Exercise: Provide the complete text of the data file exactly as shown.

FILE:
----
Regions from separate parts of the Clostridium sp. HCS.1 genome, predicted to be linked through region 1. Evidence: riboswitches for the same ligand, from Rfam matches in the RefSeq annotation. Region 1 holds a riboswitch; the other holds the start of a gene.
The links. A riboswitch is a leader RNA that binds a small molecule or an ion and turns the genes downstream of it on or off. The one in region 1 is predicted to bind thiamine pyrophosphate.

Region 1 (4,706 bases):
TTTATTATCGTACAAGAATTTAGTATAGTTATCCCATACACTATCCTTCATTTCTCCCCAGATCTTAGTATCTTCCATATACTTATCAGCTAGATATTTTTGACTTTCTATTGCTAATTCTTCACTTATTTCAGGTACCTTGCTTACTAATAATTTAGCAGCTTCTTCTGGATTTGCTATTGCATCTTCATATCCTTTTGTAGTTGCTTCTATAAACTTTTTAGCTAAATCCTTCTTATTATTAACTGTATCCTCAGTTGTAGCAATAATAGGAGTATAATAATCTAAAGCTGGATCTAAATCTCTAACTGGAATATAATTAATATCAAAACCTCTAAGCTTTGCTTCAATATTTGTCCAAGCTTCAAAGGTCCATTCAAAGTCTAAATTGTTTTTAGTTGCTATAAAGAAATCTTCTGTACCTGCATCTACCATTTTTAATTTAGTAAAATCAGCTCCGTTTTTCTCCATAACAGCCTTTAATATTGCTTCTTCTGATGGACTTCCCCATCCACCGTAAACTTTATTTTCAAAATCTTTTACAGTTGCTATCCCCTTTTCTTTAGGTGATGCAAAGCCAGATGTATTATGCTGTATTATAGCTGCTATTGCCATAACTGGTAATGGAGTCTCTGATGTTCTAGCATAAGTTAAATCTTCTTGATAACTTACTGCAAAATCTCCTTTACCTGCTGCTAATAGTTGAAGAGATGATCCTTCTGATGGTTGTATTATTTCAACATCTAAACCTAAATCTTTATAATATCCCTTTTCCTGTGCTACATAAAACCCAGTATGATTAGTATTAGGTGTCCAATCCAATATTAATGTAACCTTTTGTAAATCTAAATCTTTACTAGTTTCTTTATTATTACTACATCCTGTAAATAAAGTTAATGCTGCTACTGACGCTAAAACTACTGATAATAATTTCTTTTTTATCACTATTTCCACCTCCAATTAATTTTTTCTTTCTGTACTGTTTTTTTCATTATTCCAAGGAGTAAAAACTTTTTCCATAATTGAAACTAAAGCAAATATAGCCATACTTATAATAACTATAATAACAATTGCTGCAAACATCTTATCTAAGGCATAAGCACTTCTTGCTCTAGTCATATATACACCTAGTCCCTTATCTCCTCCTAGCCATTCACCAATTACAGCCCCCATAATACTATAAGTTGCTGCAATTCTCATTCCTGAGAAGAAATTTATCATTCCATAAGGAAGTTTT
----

Regions from separate parts of the Clostridium sp. HCS.1 genome, predicted to be linked through region 1. Evidence: riboswitches for the same ligand, from Rfam matches in the RefSeq annotation. Region 1 holds a riboswitch; the other holds the start of a gene.
The links. A riboswitch is a leader RNA that binds a small molecule or an ion and turns the genes downstream of it on or off. The one in region 1 is predicted to bind thiamine pyrophosphate.

Region 1 (4,706 bases):
TTTATTATCGTACAAGAATTTAGTATAGTTATCCCATACACTATCCTTCATTTCTCCCCAGATCTTAGTATCTTCCATATACTTATCAGCTAGATATTTTTGACTTTCTATTGCTAATTCTTCACTTATTTCAGGTACCTTGCTTACTAATAATTTAGCAGCTTCTTCTGGATTTGCTATTGCATCTTCATATCCTTTTGTAGTTGCTTCTATAAACTTTTTAGCTAAATCCTTCTTATTATTAACTGTATCCTCAGTTGTAGCAATAATAGGAGTATAATAATCTAAAGCTGGATCTAAATCTCTAACTGGAATATAATTAATATCAAAACCTCTAAGCTTTGCTTCAATATTTGTCCAAGCTTCAAAGGTCCATTCAAAGTCTAAATTGTTTTTAGTTGCTATAAAGAAATCTTCTGTACCTGCATCTACCATTTTTAATTTAGTAAAATCAGCTCCGTTTTTCTCCATAACAGCCTTTAATATTGCTTCTTCTGATGGACTTCCCCATCCACCGTAAACTTTATTTTCAAAATCTTTTACAGTTGCTATCCCCTTTTCTTTAGGTGATGCAAAGCCAGATGTATTATGCTGTATTATAGCTGCTATTGCCATAACTGGTAATGGAGTCTCTGATGTTCTAGCATAAGTTAAATCTTCTTGATAACTTACTGCAAAATCTCCTTTACCTGCTGCTAATAGTTGAAGAGATGATCCTTCTGATGGTTGTATTATTTCAACATCTAAACCTAAATCTTTATAATATCCCTTTTCCTGTGCTACATAAAACCCAGTATGATTAGTATTAGGTGTCCAATCCAATATTAATGTAACCTTTTGTAAATCTAAATCTTTACTAGTTTCTTTATTATTACTACATCCTGTAAATAAAGTTAATGCTGCTACTGACGCTAAAACTACTGATAATAATTTCTTTTTTATCACTATTTCCACCTCCAATTAATTTTTTCTTTCTGTACTGTTTTTTTCATTATTCCAAGGAGTAAAAACTTTTTCCATAATTGAAACTAAAGCAAATATAGCCATACTTATAATAACTATAATAACAATTGCTGCAAACATCTTATCTAAGGCATAAGCACTTCTTGCTCTAGTCATATATACACCTAGTCCCTTATCTCCTCCTAGCCATTCACCAATTACAGCCCCCATAATACTATAAGTTGCTGCAATTCTCATTCCTGAGAAGAAATTTATCATTCCATAAGGAAGTTTT